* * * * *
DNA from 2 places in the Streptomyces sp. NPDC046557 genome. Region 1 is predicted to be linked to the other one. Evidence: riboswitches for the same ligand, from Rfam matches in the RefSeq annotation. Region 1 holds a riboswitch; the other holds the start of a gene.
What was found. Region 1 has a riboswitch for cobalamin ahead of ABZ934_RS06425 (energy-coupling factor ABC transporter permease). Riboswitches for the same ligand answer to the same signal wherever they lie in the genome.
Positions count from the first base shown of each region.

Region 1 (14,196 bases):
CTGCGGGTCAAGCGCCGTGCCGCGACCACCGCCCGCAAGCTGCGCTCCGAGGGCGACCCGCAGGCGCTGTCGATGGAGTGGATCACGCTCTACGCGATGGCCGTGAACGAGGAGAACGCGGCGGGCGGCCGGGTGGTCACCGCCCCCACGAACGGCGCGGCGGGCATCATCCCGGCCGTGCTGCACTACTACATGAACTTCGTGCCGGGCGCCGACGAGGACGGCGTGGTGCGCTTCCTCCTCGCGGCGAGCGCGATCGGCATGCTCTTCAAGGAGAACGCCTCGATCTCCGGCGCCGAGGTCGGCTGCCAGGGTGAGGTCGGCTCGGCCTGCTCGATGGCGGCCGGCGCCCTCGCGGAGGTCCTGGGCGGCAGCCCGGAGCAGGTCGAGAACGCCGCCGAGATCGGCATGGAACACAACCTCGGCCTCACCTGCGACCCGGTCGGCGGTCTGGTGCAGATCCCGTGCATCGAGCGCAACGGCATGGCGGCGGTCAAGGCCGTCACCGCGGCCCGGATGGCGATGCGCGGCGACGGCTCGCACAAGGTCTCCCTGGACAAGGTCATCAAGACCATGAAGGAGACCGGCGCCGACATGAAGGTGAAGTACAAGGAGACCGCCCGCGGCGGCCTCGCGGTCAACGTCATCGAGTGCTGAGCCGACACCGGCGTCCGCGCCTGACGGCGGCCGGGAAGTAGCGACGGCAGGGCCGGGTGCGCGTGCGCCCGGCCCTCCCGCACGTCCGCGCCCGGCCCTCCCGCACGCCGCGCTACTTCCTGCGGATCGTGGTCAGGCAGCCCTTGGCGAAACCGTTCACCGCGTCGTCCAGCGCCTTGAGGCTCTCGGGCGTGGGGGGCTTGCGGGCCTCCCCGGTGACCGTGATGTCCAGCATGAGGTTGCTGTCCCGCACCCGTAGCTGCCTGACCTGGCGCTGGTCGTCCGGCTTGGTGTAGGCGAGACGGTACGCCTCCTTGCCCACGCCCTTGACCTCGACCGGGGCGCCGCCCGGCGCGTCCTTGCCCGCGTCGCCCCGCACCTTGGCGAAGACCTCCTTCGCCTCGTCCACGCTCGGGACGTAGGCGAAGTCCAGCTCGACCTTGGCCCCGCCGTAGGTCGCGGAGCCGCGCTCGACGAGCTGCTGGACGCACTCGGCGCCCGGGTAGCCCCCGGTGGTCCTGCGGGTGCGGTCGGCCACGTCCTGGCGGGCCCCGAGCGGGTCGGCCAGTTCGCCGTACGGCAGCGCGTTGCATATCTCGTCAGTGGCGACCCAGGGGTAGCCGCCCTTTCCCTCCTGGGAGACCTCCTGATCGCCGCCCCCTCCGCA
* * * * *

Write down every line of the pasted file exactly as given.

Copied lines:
DNA from 2 places in the Streptomyces sp. NPDC046557 genome. Region 1 is predicted to be linked to the other one. Evidence: riboswitches for the same ligand, from Rfam matches in the RefSeq annotation. Region 1 holds a riboswitch; the other holds the start of a gene.
What was found. Region 1 has a riboswitch for cobalamin ahead of ABZ934_RS06425 (energy-coupling factor ABC transporter permease). Riboswitches for the same ligand answer to the same signal wherever they lie in the genome.
Positions count from the first base shown of each region.

Region 1 (14,196 bases):
CTGCGGGTCAAGCGCCGTGCCGCGACCACCGCCCGCAAGCTGCGCTCCGAGGGCGACCCGCAGGCGCTGTCGATGGAGTGGATCACGCTCTACGCGATGGCCGTGAACGAGGAGAACGCGGCGGGCGGCCGGGTGGTCACCGCCCCCACGAACGGCGCGGCGGGCATCATCCCGGCCGTGCTGCACTACTACATGAACTTCGTGCCGGGCGCCGACGAGGACGGCGTGGTGCGCTTCCTCCTCGCGGCGAGCGCGATCGGCATGCTCTTCAAGGAGAACGCCTCGATCTCCGGCGCCGAGGTCGGCTGCCAGGGTGAGGTCGGCTCGGCCTGCTCGATGGCGGCCGGCGCCCTCGCGGAGGTCCTGGGCGGCAGCCCGGAGCAGGTCGAGAACGCCGCCGAGATCGGCATGGAACACAACCTCGGCCTCACCTGCGACCCGGTCGGCGGTCTGGTGCAGATCCCGTGCATCGAGCGCAACGGCATGGCGGCGGTCAAGGCCGTCACCGCGGCCCGGATGGCGATGCGCGGCGACGGCTCGCACAAGGTCTCCCTGGACAAGGTCATCAAGACCATGAAGGAGACCGGCGCCGACATGAAGGTGAAGTACAAGGAGACCGCCCGCGGCGGCCTCGCGGTCAACGTCATCGAGTGCTGAGCCGACACCGGCGTCCGCGCCTGACGGCGGCCGGGAAGTAGCGACGGCAGGGCCGGGTGCGCGTGCGCCCGGCCCTCCCGCACGTCCGCGCCCGGCCCTCCCGCACGCCGCGCTACTTCCTGCGGATCGTGGTCAGGCAGCCCTTGGCGAAACCGTTCACCGCGTCGTCCAGCGCCTTGAGGCTCTCGGGCGTGGGGGGCTTGCGGGCCTCCCCGGTGACCGTGATGTCCAGCATGAGGTTGCTGTCCCGCACCCGTAGCTGCCTGACCTGGCGCTGGTCGTCCGGCTTGGTGTAGGCGAGACGGTACGCCTCCTTGCCCACGCCCTTGACCTCGACCGGGGCGCCGCCCGGCGCGTCCTTGCCCGCGTCGCCCCGCACCTTGGCGAAGACCTCCTTCGCCTCGTCCACGCTCGGGACGTAGGCGAAGTCCAGCTCGACCTTGGCCCCGCCGTAGGTCGCGGAGCCGCGCTCGACGAGCTGCTGGACGCACTCGGCGCCCGGGTAGCCCCCGGTGGTCCTGCGGGTGCGGTCGGCCACGTCCTGGCGGGCCCCGAGCGGGTCGGCCAGTTCGCCGTACGGCAGCGCGTTGCATATCTCGTCAGTGGCGACCCAGGGGTAGCCGCCCTTTCCCTCCTGGGAGACCTCCTGATCGCCGCCCCCTCCGCA